verb (used with object)
to manage or guide by advice, helpful information, instruction, etc.:
He directed the company through a difficult time.
to regulate the course of; control:
History is directed by a small number of great men and women.
to administer; manage; supervise:
She directs the affairs of the estate.
to give authoritative instructions to; command; order or ordain:
I directed him to leave the room.
to serve as a director in the production or performance of (a musical work, play, motion picture, etc.).
to guide, tell, or show (a person) the way to a place:
I directed him to the post office.
to point, aim, or send toward a place or object:
to direct radio waves around the globe.
to channel or focus toward a given result, object, or end (often followed by to or toward):
She directed all her energies toward the accomplishment of the work.
to address (words, a speech, a written report, etc.) to a person or persons:
The secretary directed his remarks to two of the committee members.
to address (a letter, package, etc.) to an intended recipient.
verb (used without object)
to act as a guide.
to give commands or orders.
to serve as the director of a play, film, orchestra, etc.
proceeding in a straight line or by the shortest course; straight; undeviating; not oblique:
a direct route.
proceeding in an unbroken line of descent; lineal rather than collateral:
a direct descendant.
(of a proportion) containing terms of which an increase (or decrease) in one results in an increase (or decrease) in another: a term is said to be in direct proportion to another term if one increases (or decreases) as the other increases (or decreases).
(of a function) the function itself, in contrast to its inverse.
Compare inverse (def 2).
without intervening persons, influences, factors, etc.; immediate; personal:
direct contact with the voters; direct exposure to a disease.
straightforward; frank; candid:
the direct remarks of a forthright individual.
the direct opposite.
consisting exactly of the words originally used; verbatim:
Government. of or by action of voters, which takes effect without representatives or another intervening agency, as in direct democracy.
War will be a direct result of such political action.
allocated for or arising from a particular known agency, process, job, etc.:
The new machine was listed by the accountant as a direct cost.
Electricity. of or relating to direct current.
moving in an orbit in the same direction as the earth in its revolution around the sun.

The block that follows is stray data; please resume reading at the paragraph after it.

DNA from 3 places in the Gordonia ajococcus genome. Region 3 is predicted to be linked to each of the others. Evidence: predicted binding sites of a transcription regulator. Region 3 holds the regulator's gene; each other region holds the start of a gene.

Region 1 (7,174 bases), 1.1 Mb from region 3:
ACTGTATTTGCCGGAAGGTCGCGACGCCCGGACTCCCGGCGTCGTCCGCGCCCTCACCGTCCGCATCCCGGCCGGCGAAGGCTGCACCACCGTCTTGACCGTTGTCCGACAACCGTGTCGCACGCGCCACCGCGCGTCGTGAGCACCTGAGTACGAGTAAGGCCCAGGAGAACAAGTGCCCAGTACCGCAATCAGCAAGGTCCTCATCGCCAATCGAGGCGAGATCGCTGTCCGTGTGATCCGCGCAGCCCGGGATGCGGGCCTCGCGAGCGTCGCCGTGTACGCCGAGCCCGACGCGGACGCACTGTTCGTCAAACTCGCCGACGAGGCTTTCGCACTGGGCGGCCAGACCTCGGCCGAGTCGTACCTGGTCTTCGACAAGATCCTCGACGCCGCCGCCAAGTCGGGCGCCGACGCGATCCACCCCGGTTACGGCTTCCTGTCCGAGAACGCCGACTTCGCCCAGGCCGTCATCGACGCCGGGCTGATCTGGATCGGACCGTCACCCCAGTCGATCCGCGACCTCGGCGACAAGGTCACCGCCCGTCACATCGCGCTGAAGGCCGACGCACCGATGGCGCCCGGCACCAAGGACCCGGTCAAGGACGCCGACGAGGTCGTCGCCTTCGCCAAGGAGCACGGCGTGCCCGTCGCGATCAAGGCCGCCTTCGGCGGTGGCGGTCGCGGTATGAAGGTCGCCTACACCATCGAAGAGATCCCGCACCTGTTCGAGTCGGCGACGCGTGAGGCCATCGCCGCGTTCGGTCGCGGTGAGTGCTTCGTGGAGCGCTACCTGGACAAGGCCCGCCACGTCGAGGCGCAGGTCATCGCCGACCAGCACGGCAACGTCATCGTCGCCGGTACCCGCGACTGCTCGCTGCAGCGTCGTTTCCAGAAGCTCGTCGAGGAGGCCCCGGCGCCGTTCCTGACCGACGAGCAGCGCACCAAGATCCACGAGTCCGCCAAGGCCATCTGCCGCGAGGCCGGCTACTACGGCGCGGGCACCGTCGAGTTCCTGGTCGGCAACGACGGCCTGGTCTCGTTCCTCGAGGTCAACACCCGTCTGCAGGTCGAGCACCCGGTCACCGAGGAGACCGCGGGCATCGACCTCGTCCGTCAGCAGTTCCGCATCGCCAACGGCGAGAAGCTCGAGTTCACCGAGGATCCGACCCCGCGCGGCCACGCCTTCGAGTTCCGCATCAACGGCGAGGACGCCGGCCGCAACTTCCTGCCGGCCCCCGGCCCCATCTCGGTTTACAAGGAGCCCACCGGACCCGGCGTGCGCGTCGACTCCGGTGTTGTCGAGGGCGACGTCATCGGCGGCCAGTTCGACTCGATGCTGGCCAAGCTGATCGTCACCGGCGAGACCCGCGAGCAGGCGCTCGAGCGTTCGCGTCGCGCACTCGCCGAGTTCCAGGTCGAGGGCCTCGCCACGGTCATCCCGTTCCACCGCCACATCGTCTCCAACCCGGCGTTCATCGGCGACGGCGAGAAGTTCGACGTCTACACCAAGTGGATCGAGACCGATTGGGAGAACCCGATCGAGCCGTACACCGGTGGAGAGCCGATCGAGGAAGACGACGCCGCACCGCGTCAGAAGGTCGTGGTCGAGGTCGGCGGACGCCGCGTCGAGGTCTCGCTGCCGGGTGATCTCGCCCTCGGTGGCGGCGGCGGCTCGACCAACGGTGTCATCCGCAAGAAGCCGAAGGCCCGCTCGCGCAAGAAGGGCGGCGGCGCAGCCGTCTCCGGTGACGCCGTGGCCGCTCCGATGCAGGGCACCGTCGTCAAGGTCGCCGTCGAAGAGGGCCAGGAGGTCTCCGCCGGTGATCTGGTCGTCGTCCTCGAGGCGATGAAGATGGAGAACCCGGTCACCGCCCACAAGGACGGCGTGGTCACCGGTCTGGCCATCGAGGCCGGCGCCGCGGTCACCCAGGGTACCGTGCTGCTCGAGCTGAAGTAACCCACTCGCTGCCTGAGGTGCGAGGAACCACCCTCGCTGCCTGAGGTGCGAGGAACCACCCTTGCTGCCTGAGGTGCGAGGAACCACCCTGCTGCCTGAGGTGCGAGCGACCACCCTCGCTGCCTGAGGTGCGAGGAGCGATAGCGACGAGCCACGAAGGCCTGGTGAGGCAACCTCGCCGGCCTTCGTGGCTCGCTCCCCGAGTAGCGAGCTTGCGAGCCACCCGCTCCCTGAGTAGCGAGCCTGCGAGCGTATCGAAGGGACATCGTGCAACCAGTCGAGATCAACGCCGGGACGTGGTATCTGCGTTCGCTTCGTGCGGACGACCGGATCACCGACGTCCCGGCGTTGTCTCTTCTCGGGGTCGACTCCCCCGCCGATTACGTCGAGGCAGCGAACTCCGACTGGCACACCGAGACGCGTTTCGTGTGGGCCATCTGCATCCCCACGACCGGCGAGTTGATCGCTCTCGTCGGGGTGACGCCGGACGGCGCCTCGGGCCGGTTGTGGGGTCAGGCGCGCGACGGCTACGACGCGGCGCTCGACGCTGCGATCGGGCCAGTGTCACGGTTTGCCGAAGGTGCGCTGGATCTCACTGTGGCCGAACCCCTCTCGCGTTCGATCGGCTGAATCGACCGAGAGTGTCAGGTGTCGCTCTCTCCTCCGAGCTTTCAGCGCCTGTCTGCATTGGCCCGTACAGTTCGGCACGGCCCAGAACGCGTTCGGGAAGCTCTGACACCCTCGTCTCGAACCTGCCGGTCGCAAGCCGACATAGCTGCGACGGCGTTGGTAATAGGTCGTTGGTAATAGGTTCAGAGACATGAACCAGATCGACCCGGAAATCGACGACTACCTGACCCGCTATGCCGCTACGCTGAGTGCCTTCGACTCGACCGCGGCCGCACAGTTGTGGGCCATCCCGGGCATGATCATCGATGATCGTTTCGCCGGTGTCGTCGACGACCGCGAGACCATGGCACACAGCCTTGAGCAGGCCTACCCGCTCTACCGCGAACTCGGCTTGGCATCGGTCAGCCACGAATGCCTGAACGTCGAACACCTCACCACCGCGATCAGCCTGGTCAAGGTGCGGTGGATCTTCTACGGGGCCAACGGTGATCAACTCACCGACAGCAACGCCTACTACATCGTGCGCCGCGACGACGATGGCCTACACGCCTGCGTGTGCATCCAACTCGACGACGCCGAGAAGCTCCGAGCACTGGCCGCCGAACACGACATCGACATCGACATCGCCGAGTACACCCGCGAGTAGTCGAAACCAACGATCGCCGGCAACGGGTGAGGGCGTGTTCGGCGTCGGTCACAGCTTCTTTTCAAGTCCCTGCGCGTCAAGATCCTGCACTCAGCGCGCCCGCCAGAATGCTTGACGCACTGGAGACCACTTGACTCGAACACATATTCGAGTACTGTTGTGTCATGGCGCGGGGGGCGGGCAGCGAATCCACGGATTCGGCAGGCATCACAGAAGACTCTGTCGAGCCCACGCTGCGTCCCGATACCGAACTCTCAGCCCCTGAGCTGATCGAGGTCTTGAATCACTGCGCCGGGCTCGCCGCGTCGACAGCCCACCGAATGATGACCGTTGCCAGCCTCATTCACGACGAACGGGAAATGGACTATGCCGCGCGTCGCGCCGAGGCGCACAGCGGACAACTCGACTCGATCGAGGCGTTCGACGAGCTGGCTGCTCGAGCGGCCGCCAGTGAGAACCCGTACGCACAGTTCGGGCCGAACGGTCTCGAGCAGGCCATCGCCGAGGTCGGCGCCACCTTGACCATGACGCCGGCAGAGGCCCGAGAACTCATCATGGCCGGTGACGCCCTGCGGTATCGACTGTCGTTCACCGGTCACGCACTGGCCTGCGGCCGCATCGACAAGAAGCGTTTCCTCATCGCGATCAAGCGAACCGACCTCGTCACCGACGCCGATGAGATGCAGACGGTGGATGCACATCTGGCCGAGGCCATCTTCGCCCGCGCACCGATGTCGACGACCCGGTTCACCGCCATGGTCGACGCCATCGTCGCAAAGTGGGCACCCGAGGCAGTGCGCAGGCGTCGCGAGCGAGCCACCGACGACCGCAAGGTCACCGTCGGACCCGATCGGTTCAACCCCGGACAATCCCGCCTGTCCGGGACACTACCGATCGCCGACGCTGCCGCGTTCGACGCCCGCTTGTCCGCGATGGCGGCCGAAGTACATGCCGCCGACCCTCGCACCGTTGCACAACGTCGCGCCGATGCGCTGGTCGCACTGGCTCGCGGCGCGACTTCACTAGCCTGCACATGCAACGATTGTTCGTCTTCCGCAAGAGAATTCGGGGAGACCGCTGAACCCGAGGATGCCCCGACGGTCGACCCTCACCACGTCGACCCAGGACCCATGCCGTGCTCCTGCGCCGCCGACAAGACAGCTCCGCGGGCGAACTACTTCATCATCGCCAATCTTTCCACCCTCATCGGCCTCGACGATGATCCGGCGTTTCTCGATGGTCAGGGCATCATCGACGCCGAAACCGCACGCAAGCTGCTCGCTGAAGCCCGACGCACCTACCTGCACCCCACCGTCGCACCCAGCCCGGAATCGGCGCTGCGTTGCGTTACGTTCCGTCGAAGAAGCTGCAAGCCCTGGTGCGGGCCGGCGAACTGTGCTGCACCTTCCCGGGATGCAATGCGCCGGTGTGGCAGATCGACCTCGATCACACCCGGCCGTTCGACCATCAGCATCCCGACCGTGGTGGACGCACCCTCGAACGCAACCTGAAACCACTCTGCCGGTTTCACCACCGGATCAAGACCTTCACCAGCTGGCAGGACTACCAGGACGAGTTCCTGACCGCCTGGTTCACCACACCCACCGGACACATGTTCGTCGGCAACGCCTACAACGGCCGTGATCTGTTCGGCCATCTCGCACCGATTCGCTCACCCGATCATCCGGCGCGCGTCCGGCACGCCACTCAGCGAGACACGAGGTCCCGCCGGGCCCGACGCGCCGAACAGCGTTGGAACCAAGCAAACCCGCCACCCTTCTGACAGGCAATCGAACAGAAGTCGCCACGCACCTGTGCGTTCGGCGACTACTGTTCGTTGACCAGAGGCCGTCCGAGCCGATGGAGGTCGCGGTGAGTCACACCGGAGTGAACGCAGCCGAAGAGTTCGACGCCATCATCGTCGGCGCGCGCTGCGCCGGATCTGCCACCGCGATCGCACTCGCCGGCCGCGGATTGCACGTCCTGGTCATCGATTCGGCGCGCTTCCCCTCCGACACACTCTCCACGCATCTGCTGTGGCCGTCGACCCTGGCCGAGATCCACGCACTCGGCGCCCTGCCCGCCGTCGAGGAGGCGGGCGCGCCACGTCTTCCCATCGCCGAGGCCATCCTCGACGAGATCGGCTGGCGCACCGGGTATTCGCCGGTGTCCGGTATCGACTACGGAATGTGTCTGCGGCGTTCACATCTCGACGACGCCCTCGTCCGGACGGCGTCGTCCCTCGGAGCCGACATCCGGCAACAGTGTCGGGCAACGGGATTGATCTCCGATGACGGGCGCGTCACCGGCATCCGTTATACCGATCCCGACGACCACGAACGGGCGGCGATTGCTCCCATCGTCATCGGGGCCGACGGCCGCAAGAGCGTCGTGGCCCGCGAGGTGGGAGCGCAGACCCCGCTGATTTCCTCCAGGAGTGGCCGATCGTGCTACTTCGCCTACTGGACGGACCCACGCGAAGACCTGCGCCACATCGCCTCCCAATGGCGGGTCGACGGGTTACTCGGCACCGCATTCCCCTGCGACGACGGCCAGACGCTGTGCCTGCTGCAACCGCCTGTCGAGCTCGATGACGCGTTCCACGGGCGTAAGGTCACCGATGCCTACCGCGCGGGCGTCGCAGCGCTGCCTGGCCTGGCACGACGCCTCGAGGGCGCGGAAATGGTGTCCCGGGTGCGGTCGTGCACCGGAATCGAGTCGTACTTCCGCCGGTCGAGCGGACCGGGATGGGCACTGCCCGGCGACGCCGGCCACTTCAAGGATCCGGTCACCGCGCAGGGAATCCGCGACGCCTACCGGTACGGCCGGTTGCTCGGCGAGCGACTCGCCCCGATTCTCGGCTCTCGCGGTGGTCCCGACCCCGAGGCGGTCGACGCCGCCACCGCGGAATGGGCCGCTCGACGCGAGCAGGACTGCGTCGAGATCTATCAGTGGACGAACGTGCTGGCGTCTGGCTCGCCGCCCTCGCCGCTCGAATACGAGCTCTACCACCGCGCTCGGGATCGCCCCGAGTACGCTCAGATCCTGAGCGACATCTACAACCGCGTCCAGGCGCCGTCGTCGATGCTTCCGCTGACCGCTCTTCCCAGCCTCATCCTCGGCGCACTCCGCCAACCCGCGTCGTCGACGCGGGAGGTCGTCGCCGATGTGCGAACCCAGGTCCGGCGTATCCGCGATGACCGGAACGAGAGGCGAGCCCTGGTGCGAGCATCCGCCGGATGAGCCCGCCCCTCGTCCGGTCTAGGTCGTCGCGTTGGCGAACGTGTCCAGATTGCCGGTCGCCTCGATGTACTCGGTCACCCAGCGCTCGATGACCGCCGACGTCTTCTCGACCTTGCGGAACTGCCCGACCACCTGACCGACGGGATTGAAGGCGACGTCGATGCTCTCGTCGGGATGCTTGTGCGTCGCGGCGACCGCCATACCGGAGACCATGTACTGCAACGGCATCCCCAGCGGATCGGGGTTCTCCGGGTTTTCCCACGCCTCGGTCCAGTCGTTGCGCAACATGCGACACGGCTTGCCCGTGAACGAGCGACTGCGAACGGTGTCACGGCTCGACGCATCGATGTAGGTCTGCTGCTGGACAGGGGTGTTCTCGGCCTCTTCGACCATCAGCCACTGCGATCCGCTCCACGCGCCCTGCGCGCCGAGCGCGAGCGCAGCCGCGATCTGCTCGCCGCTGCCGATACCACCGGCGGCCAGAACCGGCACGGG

appearing to move on the celestial sphere in the direction of the natural order of the signs of the zodiac, from west to east.
Compare retrograde (def 4).
Surveying. (of a telescope) in its normal position; not inverted or transited.
(of dye colors) working without the use of a mordant; substantive.
in a direct manner; directly; straight:
Answer me direct.
verb (mainly transitive)
to regulate, conduct, or control the affairs of
(also intransitive) to give commands or orders with authority to (a person or group): he directed them to go away
to tell or show (someone) the way to a place
to aim, point, or cause to move towards a goal
to address (a letter, parcel, etc)
to address (remarks, words, etc): to direct comments at someone
(also intransitive) to provide guidance to (actors, cameramen, etc) in the rehearsal of a play or the filming of a motion picture
to conduct (a piece of music or musicians), usually while performing oneself
another word (esp US) for conduct (sense 9)
without delay or evasion; straightforward: a direct approach
without turning aside; uninterrupted; shortest; straight: a direct route
without intervening persons or agencies; immediate: a direct link
honest; frank; candid: a direct answer
(usually prenominal) precise; exact: a direct quotation
diametrical: the direct opposite
in an unbroken line of descent, as from father to son over succeeding generations: a direct descendant
(of government, decisions, etc) by or from the electorate rather than through representatives
(logic, maths) (of a proof) progressing from the premises to the conclusion, rather than eliminating the possibility of the falsehood of the conclusion Compare indirect proof
(astronomy) moving from west to east on the celestial sphere Compare retrograde (sense 4a)
of or relating to direct current
(of a secondary induced current) having the same direction as the primary current
(of motion) in the same direction See motion (sense 9)
(of an interval or chord) in root position; not inverted
directly; straight: he went direct to the office
noun 1. the act or an instance of directing. 2. the line along which anything lies, faces, moves, etc., with reference to the point or region toward which it is directed: The storm moved in a northerly direction. 3. the point or region itself: The direction is north. 4. a position on a line extending […]
adjective 1. serving to direct; directing: a directive board. 2. Psychology. pertaining to a type of psychotherapy in which the therapist actively offers advice and information rather than dealing only with information supplied by the patient. noun 3. an authoritative instruction or direction; specific order: a new directive by the president on foreign aid. noun […]
noun 1. the faculty of discerning; discrimination; acuteness of judgment and understanding. 2. the act or an instance of discerning. noun 1. keen perception or judgment
[self-dis-uh-plin, self-] /ˌsɛlfˈdɪs ə plɪn, ˈsɛlf-/ noun 1. discipline and training of oneself, usually for improvement: Acquiring the habit of promptness requires self-discipline. self-discipline noun 1. the act of disciplining or power to discipline one’s own feelings, desires, etc, esp with the intention of improving oneself